While working on "Dead Men Talking," the producers of the show jotted down their experiences. Here are their thoughts from behind the scenes:
Getting adjusted to the morgue
The first time I walked into that morgue I had no idea how I’d react. Would I throw up? Faint? Neither, it turns out. The smell made me a little woozy, but the feeling passed. Then there were the bodies. They looked like wax dummies: their skin yellowish, sometimes covered with purple blotches, sometimes marbled like meat at the butcher shop. I marveled at how just a day before these were live people, eating breakfast, driving to work. But after a while I stopped noticing them as much. They start to become part of the furniture in a place like this.
The 38 year-old who died in a motorcycle accident and the 19 year-old who hanged himself, those are the cases that hit me the hardest. They were so young and their deaths so avoidable.
As for the families, how could it be anything but awkward to talk to them? They’re in the middle of this tragic ordeal and suddenly NBC News is asking to videotape at the scene? Incredibly, over time we got much better at that and families started saying yes.
So am I still afraid of death? Sure. But, that said, spending time in a morgue did convince me of one thing: I now know, unequivocally, when you’re dead, you’re really dead.
-Caroline Sommers, Producer
No special effects in the morgue
I must say that being in the morgue is quite different than the ER. When you walk in the morgue, the bodies are laying on the table still and lifeless. Their faces are frozen in an expression of death, revealing what they may have gone through as they were breathing their last breath. It can be quite eerie. In the beginning, it was hard to not look at these bodies and wonder about who these people were in the world. It made me wonder if they had a chance to complete whatever it is that they were supposed to do on this planet. Did they die with regrets, disappointment, and with unfinished business or were they at peace with themselves as they were slipping away into the realm of death? These things I will never know, but when I am standing next to a stiff body, and I’m pear down into the lifeless face, I can’t help but wonder about my own mortality and am I ready for my own death.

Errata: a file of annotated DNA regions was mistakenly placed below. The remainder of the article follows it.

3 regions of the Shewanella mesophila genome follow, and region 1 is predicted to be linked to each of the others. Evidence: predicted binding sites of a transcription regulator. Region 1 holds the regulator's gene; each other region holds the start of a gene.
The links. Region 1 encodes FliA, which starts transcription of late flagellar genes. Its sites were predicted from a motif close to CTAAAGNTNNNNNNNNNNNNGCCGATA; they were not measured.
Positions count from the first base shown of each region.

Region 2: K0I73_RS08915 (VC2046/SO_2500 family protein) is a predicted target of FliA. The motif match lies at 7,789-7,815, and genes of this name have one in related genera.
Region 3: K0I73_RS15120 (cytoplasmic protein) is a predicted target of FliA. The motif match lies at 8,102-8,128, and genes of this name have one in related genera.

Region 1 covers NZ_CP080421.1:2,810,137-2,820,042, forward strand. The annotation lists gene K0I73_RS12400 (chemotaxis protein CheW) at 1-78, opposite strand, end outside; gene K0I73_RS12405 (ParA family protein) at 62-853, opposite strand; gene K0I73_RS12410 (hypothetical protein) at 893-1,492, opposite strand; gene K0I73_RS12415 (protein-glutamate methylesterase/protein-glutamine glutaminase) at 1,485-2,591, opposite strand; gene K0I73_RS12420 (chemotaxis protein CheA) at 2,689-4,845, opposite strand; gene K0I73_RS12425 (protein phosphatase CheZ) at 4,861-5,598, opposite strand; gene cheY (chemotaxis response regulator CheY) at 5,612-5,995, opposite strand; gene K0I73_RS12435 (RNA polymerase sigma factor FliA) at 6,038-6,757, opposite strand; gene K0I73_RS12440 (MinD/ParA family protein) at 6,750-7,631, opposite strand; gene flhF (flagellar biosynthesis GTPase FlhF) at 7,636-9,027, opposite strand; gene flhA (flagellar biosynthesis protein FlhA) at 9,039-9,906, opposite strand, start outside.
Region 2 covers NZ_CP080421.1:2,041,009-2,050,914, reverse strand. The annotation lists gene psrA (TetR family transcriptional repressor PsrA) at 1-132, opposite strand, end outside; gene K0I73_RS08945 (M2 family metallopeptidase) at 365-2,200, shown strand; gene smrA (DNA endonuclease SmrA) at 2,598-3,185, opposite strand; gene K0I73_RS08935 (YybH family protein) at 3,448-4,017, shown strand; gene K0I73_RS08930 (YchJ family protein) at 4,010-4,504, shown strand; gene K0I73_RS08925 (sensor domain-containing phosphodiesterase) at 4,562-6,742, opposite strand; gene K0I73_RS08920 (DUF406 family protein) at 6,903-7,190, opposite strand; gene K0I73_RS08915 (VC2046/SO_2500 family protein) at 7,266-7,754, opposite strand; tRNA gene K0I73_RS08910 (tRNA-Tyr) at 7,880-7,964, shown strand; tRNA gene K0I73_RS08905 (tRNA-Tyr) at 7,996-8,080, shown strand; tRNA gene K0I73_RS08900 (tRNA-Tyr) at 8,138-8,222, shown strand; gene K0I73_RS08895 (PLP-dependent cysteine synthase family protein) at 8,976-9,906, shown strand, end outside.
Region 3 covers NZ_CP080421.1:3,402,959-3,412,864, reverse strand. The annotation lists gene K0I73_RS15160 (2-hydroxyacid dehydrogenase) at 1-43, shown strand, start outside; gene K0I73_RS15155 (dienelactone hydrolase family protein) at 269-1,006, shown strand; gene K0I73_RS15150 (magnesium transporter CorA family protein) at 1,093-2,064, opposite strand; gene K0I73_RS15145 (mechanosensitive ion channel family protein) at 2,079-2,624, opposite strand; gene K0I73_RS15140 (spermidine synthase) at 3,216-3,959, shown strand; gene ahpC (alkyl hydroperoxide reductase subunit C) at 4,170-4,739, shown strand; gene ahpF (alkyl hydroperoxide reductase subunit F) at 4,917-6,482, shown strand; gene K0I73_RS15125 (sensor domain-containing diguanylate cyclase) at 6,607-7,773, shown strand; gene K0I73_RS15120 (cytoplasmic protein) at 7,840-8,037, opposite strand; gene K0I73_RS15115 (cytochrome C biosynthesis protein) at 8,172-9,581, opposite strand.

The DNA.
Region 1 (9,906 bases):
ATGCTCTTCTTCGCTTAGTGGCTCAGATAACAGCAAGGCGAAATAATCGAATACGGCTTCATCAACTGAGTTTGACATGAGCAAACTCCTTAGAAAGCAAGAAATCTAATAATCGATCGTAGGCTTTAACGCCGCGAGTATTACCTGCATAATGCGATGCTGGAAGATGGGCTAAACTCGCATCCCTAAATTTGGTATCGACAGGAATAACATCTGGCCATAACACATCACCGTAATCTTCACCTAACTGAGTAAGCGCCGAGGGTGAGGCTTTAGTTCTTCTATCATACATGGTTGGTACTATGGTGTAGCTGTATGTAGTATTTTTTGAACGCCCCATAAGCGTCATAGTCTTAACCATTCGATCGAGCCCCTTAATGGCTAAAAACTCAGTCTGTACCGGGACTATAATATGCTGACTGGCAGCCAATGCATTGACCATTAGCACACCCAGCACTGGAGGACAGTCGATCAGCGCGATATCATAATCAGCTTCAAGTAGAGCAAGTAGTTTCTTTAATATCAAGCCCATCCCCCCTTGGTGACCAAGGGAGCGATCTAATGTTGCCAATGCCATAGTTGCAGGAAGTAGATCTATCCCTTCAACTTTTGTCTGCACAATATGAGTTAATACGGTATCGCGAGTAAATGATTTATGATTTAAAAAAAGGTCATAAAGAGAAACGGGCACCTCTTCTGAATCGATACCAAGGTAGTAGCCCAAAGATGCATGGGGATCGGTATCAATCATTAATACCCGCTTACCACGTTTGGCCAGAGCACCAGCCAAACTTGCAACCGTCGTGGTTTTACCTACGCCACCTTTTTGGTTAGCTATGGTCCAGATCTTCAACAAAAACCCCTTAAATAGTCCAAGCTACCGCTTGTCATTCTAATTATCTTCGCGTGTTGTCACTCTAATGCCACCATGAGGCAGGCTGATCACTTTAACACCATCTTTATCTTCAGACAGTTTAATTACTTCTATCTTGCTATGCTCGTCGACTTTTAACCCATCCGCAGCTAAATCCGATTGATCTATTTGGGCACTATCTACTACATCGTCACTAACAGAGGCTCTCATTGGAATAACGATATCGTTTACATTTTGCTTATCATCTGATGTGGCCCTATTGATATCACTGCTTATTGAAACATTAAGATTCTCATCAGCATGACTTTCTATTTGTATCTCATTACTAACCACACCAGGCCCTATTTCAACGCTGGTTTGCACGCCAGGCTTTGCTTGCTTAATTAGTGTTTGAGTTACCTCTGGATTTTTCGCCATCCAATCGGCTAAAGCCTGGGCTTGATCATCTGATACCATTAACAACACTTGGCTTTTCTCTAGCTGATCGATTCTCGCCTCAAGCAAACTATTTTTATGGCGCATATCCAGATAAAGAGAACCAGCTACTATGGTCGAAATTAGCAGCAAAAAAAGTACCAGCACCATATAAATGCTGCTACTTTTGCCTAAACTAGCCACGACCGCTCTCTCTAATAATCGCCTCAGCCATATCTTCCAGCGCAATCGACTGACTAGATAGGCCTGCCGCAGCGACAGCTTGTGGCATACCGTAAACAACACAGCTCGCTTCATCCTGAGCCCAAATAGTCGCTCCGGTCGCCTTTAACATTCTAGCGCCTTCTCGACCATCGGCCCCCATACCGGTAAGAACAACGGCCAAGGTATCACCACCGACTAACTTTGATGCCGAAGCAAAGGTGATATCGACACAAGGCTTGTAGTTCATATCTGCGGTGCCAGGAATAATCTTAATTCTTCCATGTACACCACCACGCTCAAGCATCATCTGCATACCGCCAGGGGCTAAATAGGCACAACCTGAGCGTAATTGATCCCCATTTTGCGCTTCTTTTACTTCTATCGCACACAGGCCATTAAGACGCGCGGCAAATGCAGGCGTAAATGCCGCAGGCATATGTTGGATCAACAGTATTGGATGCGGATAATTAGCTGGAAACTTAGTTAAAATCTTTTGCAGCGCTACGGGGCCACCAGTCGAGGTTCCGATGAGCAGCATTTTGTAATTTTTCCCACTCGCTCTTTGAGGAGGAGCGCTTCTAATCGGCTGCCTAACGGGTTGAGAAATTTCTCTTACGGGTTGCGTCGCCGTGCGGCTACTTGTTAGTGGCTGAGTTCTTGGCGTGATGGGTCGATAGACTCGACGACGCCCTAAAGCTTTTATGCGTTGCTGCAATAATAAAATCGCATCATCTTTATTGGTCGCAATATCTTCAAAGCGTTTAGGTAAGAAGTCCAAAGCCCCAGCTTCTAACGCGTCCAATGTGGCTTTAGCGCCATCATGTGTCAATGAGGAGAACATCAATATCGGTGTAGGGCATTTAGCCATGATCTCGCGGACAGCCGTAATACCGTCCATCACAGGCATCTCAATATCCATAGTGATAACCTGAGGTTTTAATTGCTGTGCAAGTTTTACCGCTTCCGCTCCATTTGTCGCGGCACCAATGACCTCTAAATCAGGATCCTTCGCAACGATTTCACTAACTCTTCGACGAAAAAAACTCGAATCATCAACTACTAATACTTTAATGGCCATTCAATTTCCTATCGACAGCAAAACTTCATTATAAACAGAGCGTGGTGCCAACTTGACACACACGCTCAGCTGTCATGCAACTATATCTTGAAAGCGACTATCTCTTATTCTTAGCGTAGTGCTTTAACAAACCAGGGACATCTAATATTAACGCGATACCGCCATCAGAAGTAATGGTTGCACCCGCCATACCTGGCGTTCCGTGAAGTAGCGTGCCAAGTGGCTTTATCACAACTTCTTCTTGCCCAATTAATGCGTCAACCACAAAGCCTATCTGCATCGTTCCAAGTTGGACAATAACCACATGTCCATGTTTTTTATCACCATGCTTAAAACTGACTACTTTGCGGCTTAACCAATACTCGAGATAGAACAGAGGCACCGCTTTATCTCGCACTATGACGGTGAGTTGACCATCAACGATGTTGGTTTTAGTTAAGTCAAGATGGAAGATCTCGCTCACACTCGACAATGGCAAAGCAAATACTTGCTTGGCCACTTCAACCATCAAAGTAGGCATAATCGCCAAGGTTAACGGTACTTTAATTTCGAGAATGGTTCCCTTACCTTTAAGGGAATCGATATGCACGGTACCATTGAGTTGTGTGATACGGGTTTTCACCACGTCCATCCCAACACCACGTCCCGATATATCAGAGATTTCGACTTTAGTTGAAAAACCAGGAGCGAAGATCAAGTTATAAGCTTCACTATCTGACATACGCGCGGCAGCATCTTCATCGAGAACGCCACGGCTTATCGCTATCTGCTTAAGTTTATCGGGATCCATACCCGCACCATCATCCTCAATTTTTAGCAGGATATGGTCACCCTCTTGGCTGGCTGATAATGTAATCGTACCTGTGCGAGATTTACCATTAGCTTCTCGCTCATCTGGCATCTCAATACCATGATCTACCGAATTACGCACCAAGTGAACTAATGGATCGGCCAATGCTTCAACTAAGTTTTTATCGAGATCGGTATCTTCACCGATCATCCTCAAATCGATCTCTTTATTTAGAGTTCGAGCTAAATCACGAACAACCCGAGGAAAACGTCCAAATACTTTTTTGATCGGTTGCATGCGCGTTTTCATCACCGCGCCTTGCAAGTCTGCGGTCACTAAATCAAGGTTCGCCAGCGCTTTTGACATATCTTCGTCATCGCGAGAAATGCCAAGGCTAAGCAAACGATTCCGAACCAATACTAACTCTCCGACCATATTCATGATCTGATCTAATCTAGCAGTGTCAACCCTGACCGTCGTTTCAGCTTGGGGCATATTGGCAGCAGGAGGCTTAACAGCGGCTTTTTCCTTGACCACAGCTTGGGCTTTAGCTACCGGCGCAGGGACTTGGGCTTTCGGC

Because of TV and movies, the special effects world is so advanced now that real blood and guts don’t seem to affect us as greatly. We are desensitized to the gore and I am not exempt. After a few days of autopsy watching, I too was becoming more desensitized. The bodies that laid open after the organs were removed started looking like a fake corpses that were waiting to play their part in the next horror movie. There was one major difference between a special effects body and a real one, and that is smell. The smell of decomposed bodies is unmatched in my memory, and it is one of the worst smells imaginable. Just taking a sniff through the nose and my body was reacting with some involuntary gagging. From this point on you learn to breath through your mouth, hoping that you don’t leave with death breath.
Dr. Spitz and his team of assistants and medical investigators were incredibly great and accommodating. They made the job of dealing with autopsies comfortable because of how at ease they were in their world. I’m thankful for the opportunity. How often does anyone get an chance to experience the real world of autopsies, instead of sitting on the couch watching "CSI"? And I’ll tell you: Once you’ve seen the real thing, it is incredibly hard to watch the TV version without screaming “That’s fake!” to the screen.
-Alejandro Smith, Producer
Face-to-face with the idea of death
This fear was made all too real for me by Jill Moore’s untimely death. She was just 44 when she passed away suddenly while we were filming this television series, leaving behind a grieving and confused husband and two young children. She will never see her daughter or her son go to their first dance, or begin college. She will never be a grandmother, and will never experience the joy of retirement with her husband.
But just as devastating to witness was the death of Irene Stafirsky. At 78, people might write off her death, saying, “Well, she was old, she had lived a full life.” But at 78, I imagine most people are not ready to die. Irene had been married to the same man, her high school sweetheart, for 60 years, leaving him for the first time in his life, alone.
Working alongside dead bodies, surprisingly, was less difficult than working with those who remain behind. In the morgue, the bodies appear as wax mannequins, almost as if they await their début at Madame Tussauds. It is clear looking into their glassy eyes and frozen expressions that whatever spirit or soul was there is surely gone. They feel no pain when Dr. Spitz cuts in to them; they hardly even bleed, a testament to their lifelessness. Those left behind, however, are left broken and hurting.